The NHS are using ‘virtual wards’ in peoples homes to relieve the growing pressure on hospitals.
The virtual wards are being encouraged for patients to replace a long stay on a wards, and are set up like a hospital room in their own home, with regular visits from health care staff.
A report has been released urging hospitals to use this new method of care to help with bed shortages and overcrowding in A&E units.
It has already been used in some hospitals to help with growing demand and reduced NHS budgets, and means that patients who do not need to be kept in hospital can return home and be treated from there.
As well as reducing the pressure on hospitals it also means patients can be treated in the comfort of their own homes which is likely to improve their rate of improvement.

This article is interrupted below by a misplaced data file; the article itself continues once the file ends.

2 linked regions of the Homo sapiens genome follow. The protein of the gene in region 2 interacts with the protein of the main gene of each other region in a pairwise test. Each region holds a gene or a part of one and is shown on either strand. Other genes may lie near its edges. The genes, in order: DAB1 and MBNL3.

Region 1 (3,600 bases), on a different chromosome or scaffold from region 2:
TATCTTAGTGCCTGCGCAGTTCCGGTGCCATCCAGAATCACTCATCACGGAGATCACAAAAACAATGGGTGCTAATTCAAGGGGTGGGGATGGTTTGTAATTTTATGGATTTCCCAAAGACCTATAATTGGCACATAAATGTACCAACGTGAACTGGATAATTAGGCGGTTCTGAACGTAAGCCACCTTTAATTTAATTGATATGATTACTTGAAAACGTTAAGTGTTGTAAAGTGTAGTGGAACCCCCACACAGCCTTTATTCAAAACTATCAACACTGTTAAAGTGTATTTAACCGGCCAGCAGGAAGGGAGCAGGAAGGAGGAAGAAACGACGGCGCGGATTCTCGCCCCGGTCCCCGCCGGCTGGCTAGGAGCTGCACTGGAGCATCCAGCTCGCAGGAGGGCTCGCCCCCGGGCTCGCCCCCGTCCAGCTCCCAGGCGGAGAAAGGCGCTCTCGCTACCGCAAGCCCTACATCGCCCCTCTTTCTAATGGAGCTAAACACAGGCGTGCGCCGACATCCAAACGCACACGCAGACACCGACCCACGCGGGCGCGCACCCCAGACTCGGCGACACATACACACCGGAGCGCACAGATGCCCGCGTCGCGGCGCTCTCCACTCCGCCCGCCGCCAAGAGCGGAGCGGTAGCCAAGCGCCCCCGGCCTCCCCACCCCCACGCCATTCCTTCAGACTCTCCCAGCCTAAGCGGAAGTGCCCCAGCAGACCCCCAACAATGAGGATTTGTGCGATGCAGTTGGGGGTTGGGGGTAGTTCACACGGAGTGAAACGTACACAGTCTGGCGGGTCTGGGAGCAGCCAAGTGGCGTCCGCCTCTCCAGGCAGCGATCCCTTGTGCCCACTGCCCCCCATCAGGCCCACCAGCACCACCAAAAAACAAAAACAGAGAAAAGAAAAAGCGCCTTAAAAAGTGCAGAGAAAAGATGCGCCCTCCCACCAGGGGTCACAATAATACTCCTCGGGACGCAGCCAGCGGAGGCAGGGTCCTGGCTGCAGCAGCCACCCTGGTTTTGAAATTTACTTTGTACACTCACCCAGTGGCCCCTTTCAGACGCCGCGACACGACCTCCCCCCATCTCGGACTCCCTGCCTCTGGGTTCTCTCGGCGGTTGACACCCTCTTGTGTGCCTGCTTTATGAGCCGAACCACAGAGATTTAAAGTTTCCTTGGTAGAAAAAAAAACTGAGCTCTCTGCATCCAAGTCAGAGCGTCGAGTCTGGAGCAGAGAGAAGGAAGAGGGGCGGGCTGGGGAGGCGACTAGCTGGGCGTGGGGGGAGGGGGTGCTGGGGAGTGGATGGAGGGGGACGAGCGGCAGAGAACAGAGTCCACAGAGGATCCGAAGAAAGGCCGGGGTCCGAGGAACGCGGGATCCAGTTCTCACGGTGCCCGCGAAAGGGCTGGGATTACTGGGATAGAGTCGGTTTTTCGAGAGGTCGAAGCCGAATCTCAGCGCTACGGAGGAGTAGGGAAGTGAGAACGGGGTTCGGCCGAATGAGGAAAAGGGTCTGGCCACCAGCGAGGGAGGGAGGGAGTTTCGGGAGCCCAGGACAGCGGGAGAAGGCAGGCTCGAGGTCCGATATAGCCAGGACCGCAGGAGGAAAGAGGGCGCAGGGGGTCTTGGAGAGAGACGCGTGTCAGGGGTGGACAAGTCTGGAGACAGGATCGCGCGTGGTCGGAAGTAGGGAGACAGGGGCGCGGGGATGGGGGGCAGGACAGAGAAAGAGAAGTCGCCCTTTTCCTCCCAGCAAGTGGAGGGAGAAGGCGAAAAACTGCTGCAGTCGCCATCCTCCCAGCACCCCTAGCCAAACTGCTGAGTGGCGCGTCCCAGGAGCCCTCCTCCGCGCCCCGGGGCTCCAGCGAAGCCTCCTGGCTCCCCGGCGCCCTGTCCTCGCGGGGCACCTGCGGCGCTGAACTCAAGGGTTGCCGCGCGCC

Patients who agree to have their treatment in a virtual ward can avoid anything more than a few hours of treatment at hospital before being discharged to such care.
The report calls for the NHS to expand their current use of this method to deal with the overcrowding problem in a patient friendly manner, and currently it is only used in patches across the country.
Currently around 35 patients a week are treated this way as some areas have already adopted the method, but the report by an NHS specialist consultant says 5,800 virtual wards could be created to in peoples homes and reduces readmittance in to hospital.
Introduction The National Statement of Expectations for Supported Housing (NSE) was finally published on 20 October 2020, five years after the 2015 Comprehensive Spending Review suggested regulatory and oversight changes were needed, although in 2018 the government >>>
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